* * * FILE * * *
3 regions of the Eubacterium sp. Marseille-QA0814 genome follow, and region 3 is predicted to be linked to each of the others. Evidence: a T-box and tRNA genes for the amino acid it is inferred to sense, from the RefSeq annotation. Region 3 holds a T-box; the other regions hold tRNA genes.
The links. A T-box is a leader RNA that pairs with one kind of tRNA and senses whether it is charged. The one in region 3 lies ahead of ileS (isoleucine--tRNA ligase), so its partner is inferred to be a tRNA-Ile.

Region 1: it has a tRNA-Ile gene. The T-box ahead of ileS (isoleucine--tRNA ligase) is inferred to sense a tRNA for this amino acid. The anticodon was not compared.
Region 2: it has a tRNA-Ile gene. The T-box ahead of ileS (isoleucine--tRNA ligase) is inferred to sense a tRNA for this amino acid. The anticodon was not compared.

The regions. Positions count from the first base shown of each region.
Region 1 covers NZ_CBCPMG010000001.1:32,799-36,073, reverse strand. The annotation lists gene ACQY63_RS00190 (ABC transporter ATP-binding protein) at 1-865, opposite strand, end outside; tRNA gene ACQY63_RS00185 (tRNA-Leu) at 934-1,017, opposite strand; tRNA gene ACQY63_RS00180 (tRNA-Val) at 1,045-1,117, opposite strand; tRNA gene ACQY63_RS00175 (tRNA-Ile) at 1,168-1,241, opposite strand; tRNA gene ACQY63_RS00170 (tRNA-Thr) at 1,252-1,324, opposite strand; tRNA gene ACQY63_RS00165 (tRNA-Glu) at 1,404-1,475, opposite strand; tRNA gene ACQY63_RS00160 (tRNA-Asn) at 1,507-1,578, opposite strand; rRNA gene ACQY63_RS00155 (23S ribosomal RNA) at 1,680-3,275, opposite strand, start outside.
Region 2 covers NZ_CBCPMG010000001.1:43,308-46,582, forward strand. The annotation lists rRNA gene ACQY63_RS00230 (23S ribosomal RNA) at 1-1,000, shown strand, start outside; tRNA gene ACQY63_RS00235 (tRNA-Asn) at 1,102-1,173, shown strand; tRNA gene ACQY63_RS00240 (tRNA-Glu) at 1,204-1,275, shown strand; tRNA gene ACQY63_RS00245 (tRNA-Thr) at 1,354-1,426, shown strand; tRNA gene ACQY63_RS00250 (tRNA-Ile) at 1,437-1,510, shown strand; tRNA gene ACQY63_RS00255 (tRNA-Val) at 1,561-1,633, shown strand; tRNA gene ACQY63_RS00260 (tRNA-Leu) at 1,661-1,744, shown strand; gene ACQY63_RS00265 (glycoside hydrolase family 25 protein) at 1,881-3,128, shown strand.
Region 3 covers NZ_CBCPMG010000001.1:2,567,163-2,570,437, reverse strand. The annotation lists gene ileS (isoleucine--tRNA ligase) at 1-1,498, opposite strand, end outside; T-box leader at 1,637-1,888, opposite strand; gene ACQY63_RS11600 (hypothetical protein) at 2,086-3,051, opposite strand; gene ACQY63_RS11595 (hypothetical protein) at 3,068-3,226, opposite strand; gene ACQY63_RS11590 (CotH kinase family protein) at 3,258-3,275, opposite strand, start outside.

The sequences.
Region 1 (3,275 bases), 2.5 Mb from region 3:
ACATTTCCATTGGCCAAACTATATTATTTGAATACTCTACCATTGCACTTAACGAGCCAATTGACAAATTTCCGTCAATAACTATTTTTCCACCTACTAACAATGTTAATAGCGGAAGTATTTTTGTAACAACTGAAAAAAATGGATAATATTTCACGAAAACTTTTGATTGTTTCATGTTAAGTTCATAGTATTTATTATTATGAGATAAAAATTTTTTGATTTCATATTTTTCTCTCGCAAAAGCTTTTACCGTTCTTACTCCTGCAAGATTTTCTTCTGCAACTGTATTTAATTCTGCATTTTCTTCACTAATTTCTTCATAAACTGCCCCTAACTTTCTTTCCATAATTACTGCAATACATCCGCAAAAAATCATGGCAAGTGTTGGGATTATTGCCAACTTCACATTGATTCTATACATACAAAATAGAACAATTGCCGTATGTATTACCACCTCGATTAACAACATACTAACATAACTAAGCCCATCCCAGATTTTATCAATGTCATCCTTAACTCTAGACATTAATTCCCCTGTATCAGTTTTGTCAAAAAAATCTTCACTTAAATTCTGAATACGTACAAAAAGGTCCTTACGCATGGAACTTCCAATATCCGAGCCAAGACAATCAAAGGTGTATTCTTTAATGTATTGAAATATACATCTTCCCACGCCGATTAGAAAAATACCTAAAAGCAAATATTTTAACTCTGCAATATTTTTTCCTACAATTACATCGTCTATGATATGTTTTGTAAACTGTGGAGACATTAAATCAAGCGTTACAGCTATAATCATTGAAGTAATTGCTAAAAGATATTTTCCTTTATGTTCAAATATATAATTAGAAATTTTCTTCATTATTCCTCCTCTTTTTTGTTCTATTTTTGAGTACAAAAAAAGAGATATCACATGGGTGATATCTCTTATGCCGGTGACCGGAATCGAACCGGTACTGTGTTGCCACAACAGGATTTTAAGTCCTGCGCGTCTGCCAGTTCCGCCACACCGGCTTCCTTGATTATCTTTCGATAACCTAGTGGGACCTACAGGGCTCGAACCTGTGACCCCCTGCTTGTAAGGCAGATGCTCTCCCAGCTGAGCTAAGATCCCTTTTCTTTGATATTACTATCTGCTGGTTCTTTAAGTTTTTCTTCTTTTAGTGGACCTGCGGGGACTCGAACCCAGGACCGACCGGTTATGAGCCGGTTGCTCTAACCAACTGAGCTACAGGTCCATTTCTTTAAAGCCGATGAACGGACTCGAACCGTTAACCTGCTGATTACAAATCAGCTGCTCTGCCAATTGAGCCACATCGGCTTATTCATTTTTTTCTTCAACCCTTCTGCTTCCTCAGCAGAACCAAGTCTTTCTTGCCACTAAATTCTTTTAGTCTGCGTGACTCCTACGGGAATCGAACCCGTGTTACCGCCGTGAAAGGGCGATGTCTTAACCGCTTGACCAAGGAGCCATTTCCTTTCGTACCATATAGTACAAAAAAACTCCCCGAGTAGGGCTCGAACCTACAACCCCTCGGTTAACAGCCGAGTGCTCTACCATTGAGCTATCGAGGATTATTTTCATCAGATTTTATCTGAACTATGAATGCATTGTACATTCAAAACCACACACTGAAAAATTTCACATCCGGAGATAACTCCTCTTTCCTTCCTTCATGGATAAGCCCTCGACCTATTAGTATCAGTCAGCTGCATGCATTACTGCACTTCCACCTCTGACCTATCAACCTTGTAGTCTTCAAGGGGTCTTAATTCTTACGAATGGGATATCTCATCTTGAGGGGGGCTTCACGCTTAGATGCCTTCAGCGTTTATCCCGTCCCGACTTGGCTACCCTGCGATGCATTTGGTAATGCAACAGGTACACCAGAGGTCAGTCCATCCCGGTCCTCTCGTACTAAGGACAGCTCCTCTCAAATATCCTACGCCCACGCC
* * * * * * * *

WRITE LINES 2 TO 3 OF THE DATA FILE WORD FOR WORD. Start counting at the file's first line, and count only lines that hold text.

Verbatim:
The links. A T-box is a leader RNA that pairs with one kind of tRNA and senses whether it is charged. The one in region 3 lies ahead of ileS (isoleucine--tRNA ligase), so its partner is inferred to be a tRNA-Ile.

Region 1: it has a tRNA-Ile gene. The T-box ahead of ileS (isoleucine--tRNA ligase) is inferred to sense a tRNA for this amino acid. The anticodon was not compared.